magazine published by the Institute of Food Technologists (IFT), Executive Editor Mary Ellen Kuhn writes about the changing landscape of today’s supermarket. The following seven trends are identified in the article.
- Price-Driven Consumers: Middle- and low-income shoppers account for 70 percent of U.S. grocery sales, and even consumers without major financial constraints tend to be frugal and open to shopping in a variety of different channels in order to economize (Jeffries, 2013).
- Healthy Living and Fresh Food: 92 percent of U.S. adults believe that eating at home is healthier than eating out (FMI, 2014).
- Smaller Grocery Stores: Smaller grocery stores are on track for rapid growth (Jeffries, 2013). Stores are able to refine their offerings based on neighborhood purchasing patterns.
- Fresh Prepared Foods: More than half of the households in the U.S. are composed of only one or two people (U.S. Census Bureau, 2012), and consumers often look to stores as their “sous chef.” Consumers often just want to put the finishing touches on an item and avoid the slicing, dicing, and marinating that often come with food preparation (FMI, 2014).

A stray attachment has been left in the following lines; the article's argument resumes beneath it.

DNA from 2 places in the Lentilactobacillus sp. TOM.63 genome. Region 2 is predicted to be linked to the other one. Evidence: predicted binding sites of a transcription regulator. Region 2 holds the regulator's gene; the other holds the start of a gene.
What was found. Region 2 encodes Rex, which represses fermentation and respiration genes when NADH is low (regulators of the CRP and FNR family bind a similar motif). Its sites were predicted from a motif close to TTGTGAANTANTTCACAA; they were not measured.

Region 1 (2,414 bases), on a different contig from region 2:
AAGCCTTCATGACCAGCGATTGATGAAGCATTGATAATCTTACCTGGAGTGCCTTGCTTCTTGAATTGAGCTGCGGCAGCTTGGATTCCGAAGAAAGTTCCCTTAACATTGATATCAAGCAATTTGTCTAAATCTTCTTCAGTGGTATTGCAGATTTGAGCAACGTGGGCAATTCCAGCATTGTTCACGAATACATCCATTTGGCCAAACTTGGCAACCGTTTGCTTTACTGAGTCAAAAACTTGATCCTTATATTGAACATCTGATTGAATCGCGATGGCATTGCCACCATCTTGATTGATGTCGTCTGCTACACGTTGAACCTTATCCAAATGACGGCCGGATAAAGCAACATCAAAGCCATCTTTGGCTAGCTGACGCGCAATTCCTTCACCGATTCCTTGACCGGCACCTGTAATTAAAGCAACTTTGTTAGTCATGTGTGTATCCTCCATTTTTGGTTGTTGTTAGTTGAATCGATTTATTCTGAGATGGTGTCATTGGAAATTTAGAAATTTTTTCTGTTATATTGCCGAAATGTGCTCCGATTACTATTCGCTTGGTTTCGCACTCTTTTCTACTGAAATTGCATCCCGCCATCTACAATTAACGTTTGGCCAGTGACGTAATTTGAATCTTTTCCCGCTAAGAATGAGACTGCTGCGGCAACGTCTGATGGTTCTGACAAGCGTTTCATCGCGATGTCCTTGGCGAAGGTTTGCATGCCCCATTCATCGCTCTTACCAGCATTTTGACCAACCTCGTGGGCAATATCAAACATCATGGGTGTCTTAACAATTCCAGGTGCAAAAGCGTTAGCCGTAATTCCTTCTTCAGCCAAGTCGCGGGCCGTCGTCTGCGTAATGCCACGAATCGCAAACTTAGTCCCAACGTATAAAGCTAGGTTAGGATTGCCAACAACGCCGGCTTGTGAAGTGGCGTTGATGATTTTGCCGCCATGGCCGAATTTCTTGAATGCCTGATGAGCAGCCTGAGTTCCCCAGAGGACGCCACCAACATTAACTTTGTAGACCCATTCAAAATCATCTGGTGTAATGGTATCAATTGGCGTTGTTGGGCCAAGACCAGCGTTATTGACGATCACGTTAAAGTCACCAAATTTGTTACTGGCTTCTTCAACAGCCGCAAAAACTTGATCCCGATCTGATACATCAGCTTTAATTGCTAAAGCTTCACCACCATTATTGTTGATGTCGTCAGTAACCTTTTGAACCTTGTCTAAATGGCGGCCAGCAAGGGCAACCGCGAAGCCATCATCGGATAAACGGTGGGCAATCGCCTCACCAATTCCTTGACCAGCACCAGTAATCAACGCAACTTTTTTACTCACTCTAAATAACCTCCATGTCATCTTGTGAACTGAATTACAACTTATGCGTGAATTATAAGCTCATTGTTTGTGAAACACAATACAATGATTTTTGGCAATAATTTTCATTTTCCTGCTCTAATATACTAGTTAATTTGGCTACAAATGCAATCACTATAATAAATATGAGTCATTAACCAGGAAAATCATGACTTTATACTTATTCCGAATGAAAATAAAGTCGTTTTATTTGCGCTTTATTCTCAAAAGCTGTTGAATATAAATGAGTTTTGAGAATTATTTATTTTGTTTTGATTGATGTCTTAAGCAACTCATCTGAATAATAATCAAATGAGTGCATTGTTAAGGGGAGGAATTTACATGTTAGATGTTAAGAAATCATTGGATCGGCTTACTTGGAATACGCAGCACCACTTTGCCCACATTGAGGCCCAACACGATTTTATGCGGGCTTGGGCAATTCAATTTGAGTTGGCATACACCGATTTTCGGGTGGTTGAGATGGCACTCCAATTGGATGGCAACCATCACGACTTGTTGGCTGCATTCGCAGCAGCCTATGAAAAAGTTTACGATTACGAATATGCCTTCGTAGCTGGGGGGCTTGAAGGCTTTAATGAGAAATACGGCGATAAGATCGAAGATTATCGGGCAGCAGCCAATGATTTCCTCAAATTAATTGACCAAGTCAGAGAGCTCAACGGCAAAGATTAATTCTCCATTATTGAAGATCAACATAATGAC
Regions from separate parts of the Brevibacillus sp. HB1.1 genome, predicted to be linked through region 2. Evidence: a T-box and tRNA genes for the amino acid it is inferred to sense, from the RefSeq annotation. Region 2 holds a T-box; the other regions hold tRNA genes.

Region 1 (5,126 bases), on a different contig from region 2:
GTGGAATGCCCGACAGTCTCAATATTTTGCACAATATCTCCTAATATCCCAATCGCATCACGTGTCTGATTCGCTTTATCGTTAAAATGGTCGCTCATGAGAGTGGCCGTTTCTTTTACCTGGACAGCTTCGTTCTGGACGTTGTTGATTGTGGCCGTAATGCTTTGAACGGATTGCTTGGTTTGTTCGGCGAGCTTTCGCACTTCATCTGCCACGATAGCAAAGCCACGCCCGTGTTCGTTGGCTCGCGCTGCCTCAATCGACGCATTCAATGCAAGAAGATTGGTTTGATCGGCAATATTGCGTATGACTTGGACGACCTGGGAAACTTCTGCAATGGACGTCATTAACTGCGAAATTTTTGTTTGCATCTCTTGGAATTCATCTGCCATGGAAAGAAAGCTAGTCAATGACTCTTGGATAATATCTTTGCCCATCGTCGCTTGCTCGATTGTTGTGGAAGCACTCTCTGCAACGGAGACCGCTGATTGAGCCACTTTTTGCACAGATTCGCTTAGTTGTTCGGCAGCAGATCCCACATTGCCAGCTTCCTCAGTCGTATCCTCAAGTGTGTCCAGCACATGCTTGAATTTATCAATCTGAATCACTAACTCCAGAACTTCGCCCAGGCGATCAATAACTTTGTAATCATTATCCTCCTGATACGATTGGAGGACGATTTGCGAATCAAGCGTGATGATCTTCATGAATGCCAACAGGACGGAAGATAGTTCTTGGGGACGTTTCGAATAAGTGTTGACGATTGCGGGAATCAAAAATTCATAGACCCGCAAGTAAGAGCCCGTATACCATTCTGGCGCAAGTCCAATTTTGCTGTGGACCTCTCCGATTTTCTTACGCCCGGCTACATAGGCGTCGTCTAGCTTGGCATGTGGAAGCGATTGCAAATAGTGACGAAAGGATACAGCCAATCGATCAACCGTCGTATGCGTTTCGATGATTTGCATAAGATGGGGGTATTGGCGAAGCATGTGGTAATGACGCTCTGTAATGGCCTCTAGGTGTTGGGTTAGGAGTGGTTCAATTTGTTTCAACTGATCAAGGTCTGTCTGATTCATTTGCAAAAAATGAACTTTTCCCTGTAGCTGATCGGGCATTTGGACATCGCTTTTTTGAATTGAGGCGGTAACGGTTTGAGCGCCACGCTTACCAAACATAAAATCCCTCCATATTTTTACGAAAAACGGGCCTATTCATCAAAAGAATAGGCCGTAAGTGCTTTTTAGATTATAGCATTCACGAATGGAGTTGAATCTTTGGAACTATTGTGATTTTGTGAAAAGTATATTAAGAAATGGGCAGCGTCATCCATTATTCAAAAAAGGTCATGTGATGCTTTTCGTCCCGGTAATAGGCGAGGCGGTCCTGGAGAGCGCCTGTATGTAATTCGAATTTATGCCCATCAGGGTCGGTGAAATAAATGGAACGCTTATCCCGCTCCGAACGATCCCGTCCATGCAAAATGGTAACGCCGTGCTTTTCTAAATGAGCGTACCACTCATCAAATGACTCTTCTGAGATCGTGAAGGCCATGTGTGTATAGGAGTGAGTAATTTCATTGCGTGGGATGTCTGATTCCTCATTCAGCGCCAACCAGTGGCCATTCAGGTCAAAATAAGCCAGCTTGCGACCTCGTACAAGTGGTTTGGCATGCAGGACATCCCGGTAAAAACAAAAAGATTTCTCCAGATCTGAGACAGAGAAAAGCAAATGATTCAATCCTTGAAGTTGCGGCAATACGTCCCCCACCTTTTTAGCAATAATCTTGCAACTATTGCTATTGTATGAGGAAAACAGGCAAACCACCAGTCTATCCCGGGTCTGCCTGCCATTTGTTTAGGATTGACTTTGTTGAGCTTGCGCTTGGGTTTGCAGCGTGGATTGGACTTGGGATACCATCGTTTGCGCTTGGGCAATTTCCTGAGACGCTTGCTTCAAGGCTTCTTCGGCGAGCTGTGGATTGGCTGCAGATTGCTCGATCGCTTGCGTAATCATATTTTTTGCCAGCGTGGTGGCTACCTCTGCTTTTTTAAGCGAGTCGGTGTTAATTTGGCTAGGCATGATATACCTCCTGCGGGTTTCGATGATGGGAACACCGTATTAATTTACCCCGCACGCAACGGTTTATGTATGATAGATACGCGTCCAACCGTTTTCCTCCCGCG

- Meal Solutions: Many retailers are putting their own spin on high-quality fare that reflects trendy culinary influences like chef-prepared entrees and salads, ethnic fare, brunch stations, and gelato bars in stores. In addition, supermarkets are bundling together meal components that are tasty and easy to prepare.
- Mobile Commerce: According to Catalina Marketing, there are currently more than 1,000 grocery shopping apps for the iPhone. Digitizing supermarket ads and coupons for smartphones, computers, and tablets is important to drive sales and form deeper connections with shoppers.
- Online Options: In the future more people are expected to purchase pantry stables online rather than in grocery stores. Although the market for online ordering is growing, experts agree that because grocery shopping is such a sensory experience it will probably never be a totally online process (Tom Johnson, PwC, 2014). Grocery shopping is more likely to become a hybrid online and in-store process with consumers both placing orders online, but also stopping in the store for items.
Read the full article in Food Technology here
This year marks the 75th anniversary of the Institute of Food Technologists. Since its founding in 1939, IFT has been committed to advancing the science of food, both today and tomorrow. Our non-profit scientific society—more than 18,000 members from more than 100 countries—brings together food scientists, technologists and related professions from academia, government and industry. For more information, please visit ift.org
CHICAGO— With convenience and value being key drivers when it comes to grocery shopping, successful retailers will be those who adapt to changes in consumer product preferences, technology and lifestyle needs. In the September issue of